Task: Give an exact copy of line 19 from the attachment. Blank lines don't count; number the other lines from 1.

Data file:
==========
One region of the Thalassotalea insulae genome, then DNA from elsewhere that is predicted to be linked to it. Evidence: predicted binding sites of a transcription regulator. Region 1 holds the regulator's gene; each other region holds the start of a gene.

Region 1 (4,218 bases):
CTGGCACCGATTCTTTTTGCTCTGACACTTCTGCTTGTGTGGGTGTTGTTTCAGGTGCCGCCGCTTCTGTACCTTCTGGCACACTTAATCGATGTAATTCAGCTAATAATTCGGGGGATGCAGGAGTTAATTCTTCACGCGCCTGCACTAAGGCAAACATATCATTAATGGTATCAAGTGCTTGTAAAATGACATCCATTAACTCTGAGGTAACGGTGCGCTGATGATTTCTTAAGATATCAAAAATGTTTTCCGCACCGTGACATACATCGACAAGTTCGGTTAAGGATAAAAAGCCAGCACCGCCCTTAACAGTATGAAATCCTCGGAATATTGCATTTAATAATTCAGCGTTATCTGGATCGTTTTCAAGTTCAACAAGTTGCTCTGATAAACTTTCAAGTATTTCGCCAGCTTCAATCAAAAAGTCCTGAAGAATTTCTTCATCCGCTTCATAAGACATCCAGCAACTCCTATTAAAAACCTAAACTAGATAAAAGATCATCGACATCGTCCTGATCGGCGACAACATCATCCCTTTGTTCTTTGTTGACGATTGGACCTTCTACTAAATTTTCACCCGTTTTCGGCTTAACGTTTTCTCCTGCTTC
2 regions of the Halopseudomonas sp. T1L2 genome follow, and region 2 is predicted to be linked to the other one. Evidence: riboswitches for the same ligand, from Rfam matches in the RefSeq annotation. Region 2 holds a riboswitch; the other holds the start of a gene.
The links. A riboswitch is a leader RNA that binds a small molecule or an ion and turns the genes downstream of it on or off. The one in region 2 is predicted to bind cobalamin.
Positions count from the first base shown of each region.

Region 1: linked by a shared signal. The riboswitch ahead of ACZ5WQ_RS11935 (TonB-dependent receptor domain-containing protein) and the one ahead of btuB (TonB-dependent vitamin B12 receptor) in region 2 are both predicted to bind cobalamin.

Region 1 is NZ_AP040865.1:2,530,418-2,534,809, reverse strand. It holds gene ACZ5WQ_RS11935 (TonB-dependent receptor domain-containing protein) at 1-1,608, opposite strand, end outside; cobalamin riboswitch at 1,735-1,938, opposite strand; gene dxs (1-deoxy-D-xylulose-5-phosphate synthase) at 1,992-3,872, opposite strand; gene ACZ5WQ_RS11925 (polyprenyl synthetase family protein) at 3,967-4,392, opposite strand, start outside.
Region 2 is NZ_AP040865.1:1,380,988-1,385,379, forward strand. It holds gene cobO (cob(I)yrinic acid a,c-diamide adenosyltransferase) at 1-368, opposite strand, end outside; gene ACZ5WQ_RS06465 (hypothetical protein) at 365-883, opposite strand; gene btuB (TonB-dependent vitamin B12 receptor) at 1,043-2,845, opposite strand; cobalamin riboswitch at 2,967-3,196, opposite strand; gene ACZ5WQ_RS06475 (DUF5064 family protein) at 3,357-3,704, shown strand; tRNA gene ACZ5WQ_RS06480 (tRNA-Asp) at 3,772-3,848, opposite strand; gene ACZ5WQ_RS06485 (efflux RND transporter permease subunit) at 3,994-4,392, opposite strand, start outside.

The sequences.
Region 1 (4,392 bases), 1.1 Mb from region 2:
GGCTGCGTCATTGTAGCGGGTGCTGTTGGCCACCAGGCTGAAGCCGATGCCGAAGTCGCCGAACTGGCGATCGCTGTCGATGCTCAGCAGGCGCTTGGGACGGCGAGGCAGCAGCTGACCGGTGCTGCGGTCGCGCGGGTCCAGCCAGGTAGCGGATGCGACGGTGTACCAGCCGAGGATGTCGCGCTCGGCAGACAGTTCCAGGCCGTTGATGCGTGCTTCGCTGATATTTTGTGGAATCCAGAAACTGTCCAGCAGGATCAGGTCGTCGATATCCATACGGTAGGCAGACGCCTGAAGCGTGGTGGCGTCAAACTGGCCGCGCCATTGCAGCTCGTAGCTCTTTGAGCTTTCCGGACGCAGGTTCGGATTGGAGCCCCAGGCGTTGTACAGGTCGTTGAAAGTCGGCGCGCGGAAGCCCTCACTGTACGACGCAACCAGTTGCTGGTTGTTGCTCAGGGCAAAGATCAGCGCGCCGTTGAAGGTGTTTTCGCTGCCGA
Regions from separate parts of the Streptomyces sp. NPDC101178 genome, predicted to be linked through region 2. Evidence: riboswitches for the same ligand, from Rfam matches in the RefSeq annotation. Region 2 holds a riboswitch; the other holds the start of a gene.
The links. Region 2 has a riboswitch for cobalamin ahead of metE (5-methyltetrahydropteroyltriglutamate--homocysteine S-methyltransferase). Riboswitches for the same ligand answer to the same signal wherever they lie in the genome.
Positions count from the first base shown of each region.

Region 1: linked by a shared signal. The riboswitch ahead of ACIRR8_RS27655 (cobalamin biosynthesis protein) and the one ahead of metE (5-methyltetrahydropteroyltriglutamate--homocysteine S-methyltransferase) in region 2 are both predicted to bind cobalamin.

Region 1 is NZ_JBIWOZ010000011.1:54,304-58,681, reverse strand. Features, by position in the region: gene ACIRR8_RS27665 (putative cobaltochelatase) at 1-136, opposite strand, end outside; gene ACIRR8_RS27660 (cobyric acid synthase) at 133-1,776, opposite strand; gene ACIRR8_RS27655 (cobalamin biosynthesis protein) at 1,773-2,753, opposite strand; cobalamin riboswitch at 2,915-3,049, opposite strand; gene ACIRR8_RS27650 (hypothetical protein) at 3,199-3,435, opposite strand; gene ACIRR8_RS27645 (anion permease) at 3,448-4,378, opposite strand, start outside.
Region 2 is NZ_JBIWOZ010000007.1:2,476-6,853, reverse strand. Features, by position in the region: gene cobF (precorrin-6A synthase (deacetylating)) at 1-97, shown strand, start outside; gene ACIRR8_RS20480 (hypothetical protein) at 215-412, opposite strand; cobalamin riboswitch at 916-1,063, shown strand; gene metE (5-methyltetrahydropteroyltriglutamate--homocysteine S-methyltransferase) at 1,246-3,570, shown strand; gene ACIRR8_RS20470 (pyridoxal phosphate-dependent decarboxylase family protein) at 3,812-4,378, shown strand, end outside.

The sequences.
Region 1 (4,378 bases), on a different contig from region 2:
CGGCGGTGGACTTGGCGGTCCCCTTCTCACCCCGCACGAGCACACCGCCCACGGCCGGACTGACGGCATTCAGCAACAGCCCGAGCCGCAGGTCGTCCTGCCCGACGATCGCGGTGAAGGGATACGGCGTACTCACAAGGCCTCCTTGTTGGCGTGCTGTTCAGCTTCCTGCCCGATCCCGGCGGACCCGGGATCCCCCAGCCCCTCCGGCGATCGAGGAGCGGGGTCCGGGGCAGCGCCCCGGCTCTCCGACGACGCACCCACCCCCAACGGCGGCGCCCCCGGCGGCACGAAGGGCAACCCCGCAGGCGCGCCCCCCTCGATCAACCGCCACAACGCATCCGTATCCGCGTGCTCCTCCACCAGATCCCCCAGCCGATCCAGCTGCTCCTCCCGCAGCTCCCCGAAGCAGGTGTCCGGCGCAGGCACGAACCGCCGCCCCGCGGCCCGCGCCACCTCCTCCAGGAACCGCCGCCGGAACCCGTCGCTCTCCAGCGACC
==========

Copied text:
The sequences.